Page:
Learning to use the correct punctuation is an essential skill for students. Last week, my son was having trouble with using commas appropriately. He was getting confused with the correct placement. His workbook page was filled with too many rules and it was hitting him all at once. So I had to stop and think about how to teach a lesson on using commas correctly. I put together an introductory unit on commas for second grade. Scroll down to access the free printable.
WHY DO YOU NEED COMMAS?
First, we explored the reason behind using commas. We read, “Punctuation Celebration” and learned that commas “separate clauses with essential pauses.” (My kids really loved this book-it’s a must to teach punctuation). We also learned that when we see a comma we slow down not stop completely.
DO COMMAS MAKE A DIFFERENCE?
Then, we learned if commas really make any difference by reading Eats, Shoots & Leaves. The book had illustrated sentences with commas placed in different spots. My son was able to see the different meaning a sentence could take if a comma is misplaced. We enjoyed reading this book as well.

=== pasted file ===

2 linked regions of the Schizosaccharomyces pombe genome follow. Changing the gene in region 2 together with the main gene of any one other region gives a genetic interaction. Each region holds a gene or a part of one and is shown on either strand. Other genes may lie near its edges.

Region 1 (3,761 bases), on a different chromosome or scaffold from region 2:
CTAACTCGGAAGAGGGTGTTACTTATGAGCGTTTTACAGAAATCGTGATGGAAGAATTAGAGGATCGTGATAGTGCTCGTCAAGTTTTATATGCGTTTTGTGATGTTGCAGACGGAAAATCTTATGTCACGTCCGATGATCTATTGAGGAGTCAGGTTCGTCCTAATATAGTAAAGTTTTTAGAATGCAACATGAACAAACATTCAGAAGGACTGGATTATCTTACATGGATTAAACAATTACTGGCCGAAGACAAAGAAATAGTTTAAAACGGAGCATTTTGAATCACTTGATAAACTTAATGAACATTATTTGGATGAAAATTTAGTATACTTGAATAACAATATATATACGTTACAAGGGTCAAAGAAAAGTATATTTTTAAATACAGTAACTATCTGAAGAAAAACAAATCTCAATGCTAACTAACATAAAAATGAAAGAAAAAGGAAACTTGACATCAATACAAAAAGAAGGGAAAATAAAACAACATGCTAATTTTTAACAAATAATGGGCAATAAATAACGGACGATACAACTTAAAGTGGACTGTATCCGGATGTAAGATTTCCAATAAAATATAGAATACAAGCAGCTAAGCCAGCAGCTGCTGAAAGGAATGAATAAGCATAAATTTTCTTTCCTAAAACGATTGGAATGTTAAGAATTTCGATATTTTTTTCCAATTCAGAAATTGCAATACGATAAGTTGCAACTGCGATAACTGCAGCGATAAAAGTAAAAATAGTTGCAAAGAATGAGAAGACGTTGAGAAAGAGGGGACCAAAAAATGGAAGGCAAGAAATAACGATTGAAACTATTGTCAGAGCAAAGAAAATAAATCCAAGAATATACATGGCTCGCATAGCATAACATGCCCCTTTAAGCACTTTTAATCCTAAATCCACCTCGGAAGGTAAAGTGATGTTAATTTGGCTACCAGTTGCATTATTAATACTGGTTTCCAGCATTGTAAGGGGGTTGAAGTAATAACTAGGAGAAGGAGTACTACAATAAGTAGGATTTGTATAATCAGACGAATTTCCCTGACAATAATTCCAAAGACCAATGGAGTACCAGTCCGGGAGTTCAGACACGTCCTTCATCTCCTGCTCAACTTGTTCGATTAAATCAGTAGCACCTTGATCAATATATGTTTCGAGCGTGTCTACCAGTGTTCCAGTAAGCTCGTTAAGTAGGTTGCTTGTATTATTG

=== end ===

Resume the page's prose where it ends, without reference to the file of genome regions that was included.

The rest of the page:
COMMAS ARE SNEAKY BUT THEY HAVE TO FOLLOW CERTAIN RULES!
I also had E find commas in some of our favorite books. We looked at certain parts and figured out why the comma was placed in the sentence. And also what the sentence would be like without a comma.
The learning time was then divided into three sections: instructional, guided, and independent. I taught one rule at a time. After presenting the rule, I used one sentence at a time to demonstrate the use of this rule.
1) PRESENT ONE RULE ONE DAY AT A TIME
2) MODEL AND GUIDE MULTIPLE TIMES
3) GIVE ENOUGH INDEPENDENT PRACTICE TO ENSURE MASTERY
For example, the first rule we went over was how to use commas to separate three or more items in a series. I read and explained the rule and then demonstrated it with a sentence.
To make this lesson more hands-on, we used wikki stix as commas. Believe it or not, some students struggle at first with making commas. Wikki stix are the perfect solution. Simply cut out small pieces and bend it to look like a coma. Included in the free comma packet is a comma tracing page as well.
After the guided lesson, I placed the independent work in a dry erase pocket. E had a choice to use wikki sticks or dry erase markers to finish the assignment. When he was done, he explained why he put commas where he did.
After learning all the rules, E’s assignment was to write a story and to insert commas in the correct spots.